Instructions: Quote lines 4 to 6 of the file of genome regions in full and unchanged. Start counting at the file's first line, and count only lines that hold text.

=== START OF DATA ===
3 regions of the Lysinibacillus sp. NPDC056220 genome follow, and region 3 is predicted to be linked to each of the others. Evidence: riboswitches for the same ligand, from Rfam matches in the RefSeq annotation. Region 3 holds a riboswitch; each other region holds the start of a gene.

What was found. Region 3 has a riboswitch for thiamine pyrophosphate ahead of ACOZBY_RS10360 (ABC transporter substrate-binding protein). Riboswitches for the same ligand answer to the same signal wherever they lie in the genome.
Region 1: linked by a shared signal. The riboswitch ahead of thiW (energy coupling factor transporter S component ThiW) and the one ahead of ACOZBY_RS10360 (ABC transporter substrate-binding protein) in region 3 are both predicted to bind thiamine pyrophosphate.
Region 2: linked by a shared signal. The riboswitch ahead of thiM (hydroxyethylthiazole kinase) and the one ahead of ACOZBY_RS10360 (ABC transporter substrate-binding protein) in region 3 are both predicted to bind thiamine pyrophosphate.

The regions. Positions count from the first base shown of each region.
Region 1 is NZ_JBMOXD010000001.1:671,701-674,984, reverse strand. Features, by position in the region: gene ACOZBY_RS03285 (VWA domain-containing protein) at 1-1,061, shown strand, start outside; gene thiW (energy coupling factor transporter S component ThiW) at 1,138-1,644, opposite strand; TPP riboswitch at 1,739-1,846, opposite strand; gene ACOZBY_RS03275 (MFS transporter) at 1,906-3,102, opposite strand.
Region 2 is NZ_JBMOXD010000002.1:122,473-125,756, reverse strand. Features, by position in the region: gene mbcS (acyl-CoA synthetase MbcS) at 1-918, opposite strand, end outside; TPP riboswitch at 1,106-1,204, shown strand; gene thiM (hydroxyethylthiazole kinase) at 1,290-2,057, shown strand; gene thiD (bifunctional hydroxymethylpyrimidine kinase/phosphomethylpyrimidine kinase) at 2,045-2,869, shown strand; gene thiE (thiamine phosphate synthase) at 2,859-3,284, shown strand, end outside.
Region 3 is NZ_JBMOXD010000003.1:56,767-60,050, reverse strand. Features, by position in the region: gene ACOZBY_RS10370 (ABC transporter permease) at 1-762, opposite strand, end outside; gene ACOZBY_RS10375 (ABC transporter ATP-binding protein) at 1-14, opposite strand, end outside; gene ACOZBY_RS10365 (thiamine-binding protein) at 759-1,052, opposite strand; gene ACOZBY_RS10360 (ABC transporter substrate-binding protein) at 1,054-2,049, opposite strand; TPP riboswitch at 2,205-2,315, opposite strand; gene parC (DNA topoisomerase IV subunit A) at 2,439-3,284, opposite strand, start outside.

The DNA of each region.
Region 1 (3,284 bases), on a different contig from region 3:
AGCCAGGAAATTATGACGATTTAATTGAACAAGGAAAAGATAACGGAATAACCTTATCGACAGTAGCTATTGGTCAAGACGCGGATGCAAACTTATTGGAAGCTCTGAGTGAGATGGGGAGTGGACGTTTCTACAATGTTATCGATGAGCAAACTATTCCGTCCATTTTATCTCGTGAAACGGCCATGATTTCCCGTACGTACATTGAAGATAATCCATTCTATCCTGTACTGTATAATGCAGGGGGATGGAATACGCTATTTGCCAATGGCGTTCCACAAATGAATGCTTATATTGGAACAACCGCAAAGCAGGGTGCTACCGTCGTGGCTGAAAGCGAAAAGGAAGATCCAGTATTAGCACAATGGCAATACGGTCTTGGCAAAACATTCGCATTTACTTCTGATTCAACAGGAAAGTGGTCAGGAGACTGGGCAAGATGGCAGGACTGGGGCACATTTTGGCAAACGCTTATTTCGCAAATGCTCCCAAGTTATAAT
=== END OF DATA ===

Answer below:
Region 2: linked by a shared signal. The riboswitch ahead of thiM (hydroxyethylthiazole kinase) and the one ahead of ACOZBY_RS10360 (ABC transporter substrate-binding protein) in region 3 are both predicted to bind thiamine pyrophosphate.

The regions. Positions count from the first base shown of each region.
Region 1 is NZ_JBMOXD010000001.1:671,701-674,984, reverse strand. Features, by position in the region: gene ACOZBY_RS03285 (VWA domain-containing protein) at 1-1,061, shown strand, start outside; gene thiW (energy coupling factor transporter S component ThiW) at 1,138-1,644, opposite strand; TPP riboswitch at 1,739-1,846, opposite strand; gene ACOZBY_RS03275 (MFS transporter) at 1,906-3,102, opposite strand.